Did you have a pitch reel that went with the presentation?

No, it was all just written material. I'd written up kind of a dense prose, six page version of the treatment with the description of the characters. I just took them through that. And at the end of that Kathy said, "All right, thank you." I said, "Thanks for listening," got up and left and I didn't hear anything for a little while. But I thought, at least I did it. I'm not gonna wonder.

About a week after I got an e-mail from Kiri that said, "We've been talking about this a lot, and we think we may want to proceed with it." It was really exciting to get that and it sort of gradually snowballed about what we got here.

Let's talk about the visual effects, something that you've been involved with for awhile. How many visual effects are there in Rogue One, and how does that compare to the other Star Wars movies?

It's about 1,700. The original A New Hope was about 360. Empire Strikes Back was about 700. Return of the Jedi was about 900 or 950. Episode I was 1,900-something, 1950, I think. Episode II was 2,200. Episode III was 2,400. Episode VII was, I think just under 2,000. So we're kind of in the middle.

The intent was just like with Episode VII, we're trying to get as much in camera as we could. Trying to use practical methods where it made sense. But inevitably as you work on something where so many of the things you're depicting, the environments and the vehicles, these things don't exist in reality. Just to depict them, even to tell a story in this world at all, there's a certain level of work you have to do.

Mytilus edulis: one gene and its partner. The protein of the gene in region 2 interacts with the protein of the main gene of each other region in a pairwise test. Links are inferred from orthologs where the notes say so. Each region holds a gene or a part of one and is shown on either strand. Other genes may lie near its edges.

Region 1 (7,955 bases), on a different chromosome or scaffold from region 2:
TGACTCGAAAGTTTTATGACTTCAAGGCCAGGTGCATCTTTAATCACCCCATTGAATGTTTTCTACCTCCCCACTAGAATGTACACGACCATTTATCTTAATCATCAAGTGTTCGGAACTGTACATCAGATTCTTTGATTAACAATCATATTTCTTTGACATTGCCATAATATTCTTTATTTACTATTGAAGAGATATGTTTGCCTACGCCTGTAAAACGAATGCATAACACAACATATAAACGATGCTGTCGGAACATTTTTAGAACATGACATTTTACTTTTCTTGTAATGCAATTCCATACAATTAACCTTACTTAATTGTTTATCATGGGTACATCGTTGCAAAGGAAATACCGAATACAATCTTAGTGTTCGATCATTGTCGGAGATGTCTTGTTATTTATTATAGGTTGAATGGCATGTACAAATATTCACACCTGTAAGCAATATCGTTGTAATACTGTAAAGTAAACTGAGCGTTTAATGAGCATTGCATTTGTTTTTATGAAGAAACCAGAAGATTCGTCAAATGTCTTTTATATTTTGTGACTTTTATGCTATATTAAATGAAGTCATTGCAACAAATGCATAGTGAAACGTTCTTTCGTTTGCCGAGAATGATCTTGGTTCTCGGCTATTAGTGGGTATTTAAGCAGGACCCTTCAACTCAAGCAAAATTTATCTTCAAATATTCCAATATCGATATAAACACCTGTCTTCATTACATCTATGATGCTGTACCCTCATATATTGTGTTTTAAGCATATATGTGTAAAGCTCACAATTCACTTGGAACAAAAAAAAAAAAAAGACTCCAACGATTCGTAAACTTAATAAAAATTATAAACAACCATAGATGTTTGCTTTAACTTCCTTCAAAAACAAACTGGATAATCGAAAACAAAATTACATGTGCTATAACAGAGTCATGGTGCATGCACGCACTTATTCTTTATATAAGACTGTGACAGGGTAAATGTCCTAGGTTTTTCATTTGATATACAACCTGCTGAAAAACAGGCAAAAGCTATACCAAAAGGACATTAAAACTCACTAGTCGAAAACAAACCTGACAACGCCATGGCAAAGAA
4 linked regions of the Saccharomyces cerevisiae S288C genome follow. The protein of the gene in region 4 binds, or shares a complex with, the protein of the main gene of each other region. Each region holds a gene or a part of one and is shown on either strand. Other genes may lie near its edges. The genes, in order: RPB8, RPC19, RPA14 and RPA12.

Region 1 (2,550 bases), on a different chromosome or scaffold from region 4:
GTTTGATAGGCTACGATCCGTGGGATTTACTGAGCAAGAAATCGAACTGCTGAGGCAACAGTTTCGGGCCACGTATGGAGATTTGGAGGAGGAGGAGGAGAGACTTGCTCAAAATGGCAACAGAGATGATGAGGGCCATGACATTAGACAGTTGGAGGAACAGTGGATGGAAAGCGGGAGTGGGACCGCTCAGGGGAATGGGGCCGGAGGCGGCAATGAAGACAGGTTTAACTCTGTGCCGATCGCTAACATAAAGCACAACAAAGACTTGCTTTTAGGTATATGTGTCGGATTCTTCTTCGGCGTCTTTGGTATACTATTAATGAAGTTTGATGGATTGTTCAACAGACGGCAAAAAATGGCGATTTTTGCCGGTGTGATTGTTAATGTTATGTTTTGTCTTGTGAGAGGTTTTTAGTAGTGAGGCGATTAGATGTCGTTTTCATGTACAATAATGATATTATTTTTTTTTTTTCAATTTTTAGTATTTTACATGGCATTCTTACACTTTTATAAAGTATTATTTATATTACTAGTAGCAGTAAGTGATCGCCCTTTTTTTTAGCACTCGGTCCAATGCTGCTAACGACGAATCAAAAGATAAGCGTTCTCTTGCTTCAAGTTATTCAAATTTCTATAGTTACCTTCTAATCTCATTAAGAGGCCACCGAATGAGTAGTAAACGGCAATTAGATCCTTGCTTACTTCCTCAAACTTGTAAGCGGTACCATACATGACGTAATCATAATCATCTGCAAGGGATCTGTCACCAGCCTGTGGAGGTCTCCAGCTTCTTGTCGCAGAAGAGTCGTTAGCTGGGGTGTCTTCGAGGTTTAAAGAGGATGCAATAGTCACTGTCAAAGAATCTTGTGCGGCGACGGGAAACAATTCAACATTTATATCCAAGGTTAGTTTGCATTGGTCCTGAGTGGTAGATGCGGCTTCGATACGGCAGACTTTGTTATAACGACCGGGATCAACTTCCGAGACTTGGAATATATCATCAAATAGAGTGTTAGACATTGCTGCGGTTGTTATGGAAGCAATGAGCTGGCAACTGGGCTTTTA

Is it more difficult to create something that doesn't exist and make it feel tangible and authentic as opposed to recreating something that exists in the real world and trying to convince people that it's real?

They have their own challenges. A very ambitious space fantasy film like this, there's a lot of work to do, but you have sort of a buy-in from audiences that the mile-long spaceship that you're doing, they accept that because it's part of the story. When you work on something that's a more reality based film – I've worked on a couple of Mission: Impossible movies – it's a very different set of challenges where you're trying to match into live-action photography. If something gets set present day in the real world, there's a high level of polish that goes along with that which is its own challenge. They're just different challenges and I kind of enjoy them both.